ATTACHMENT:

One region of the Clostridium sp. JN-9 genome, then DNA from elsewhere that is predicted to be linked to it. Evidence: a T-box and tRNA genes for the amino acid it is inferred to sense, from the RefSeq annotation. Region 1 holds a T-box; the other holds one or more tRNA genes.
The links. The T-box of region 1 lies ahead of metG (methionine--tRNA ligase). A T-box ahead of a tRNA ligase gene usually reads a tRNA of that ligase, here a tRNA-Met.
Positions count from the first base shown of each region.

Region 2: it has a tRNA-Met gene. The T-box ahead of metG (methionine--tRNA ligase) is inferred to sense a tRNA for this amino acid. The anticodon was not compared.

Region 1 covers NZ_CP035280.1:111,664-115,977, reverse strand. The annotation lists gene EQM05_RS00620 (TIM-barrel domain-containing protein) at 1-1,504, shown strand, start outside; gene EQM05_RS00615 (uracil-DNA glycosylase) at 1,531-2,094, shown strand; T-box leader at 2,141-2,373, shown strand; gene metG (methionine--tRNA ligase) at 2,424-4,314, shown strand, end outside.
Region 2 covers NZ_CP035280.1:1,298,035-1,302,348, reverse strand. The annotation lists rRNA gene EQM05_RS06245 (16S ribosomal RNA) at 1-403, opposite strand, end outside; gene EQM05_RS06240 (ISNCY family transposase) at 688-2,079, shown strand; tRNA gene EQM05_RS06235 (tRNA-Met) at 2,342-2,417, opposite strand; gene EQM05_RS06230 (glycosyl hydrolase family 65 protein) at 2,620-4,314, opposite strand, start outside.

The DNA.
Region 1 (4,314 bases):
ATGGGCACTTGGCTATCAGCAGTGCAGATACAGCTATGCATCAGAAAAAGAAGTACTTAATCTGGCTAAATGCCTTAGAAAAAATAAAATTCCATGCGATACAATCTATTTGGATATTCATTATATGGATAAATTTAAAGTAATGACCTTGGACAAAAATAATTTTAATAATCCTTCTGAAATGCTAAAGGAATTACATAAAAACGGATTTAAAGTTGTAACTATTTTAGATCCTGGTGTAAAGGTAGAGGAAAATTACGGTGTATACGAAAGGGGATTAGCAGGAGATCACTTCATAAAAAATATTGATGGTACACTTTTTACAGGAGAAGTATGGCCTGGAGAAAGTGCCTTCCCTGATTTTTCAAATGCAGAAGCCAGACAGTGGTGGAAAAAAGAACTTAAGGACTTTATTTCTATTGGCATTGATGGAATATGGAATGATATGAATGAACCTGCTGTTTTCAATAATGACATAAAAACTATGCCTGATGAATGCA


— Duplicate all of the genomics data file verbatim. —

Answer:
One region of the Clostridium sp. JN-9 genome, then DNA from elsewhere that is predicted to be linked to it. Evidence: a T-box and tRNA genes for the amino acid it is inferred to sense, from the RefSeq annotation. Region 1 holds a T-box; the other holds one or more tRNA genes.
The links. The T-box of region 1 lies ahead of metG (methionine--tRNA ligase). A T-box ahead of a tRNA ligase gene usually reads a tRNA of that ligase, here a tRNA-Met.
Positions count from the first base shown of each region.

Region 2: it has a tRNA-Met gene. The T-box ahead of metG (methionine--tRNA ligase) is inferred to sense a tRNA for this amino acid. The anticodon was not compared.

Region 1 covers NZ_CP035280.1:111,664-115,977, reverse strand. The annotation lists gene EQM05_RS00620 (TIM-barrel domain-containing protein) at 1-1,504, shown strand, start outside; gene EQM05_RS00615 (uracil-DNA glycosylase) at 1,531-2,094, shown strand; T-box leader at 2,141-2,373, shown strand; gene metG (methionine--tRNA ligase) at 2,424-4,314, shown strand, end outside.
Region 2 covers NZ_CP035280.1:1,298,035-1,302,348, reverse strand. The annotation lists rRNA gene EQM05_RS06245 (16S ribosomal RNA) at 1-403, opposite strand, end outside; gene EQM05_RS06240 (ISNCY family transposase) at 688-2,079, shown strand; tRNA gene EQM05_RS06235 (tRNA-Met) at 2,342-2,417, opposite strand; gene EQM05_RS06230 (glycosyl hydrolase family 65 protein) at 2,620-4,314, opposite strand, start outside.

The DNA.
Region 1 (4,314 bases):
ATGGGCACTTGGCTATCAGCAGTGCAGATACAGCTATGCATCAGAAAAAGAAGTACTTAATCTGGCTAAATGCCTTAGAAAAAATAAAATTCCATGCGATACAATCTATTTGGATATTCATTATATGGATAAATTTAAAGTAATGACCTTGGACAAAAATAATTTTAATAATCCTTCTGAAATGCTAAAGGAATTACATAAAAACGGATTTAAAGTTGTAACTATTTTAGATCCTGGTGTAAAGGTAGAGGAAAATTACGGTGTATACGAAAGGGGATTAGCAGGAGATCACTTCATAAAAAATATTGATGGTACACTTTTTACAGGAGAAGTATGGCCTGGAGAAAGTGCCTTCCCTGATTTTTCAAATGCAGAAGCCAGACAGTGGTGGAAAAAAGAACTTAAGGACTTTATTTCTATTGGCATTGATGGAATATGGAATGATATGAATGAACCTGCTGTTTTCAATAATGACATAAAAACTATGCCTGATGAATGCA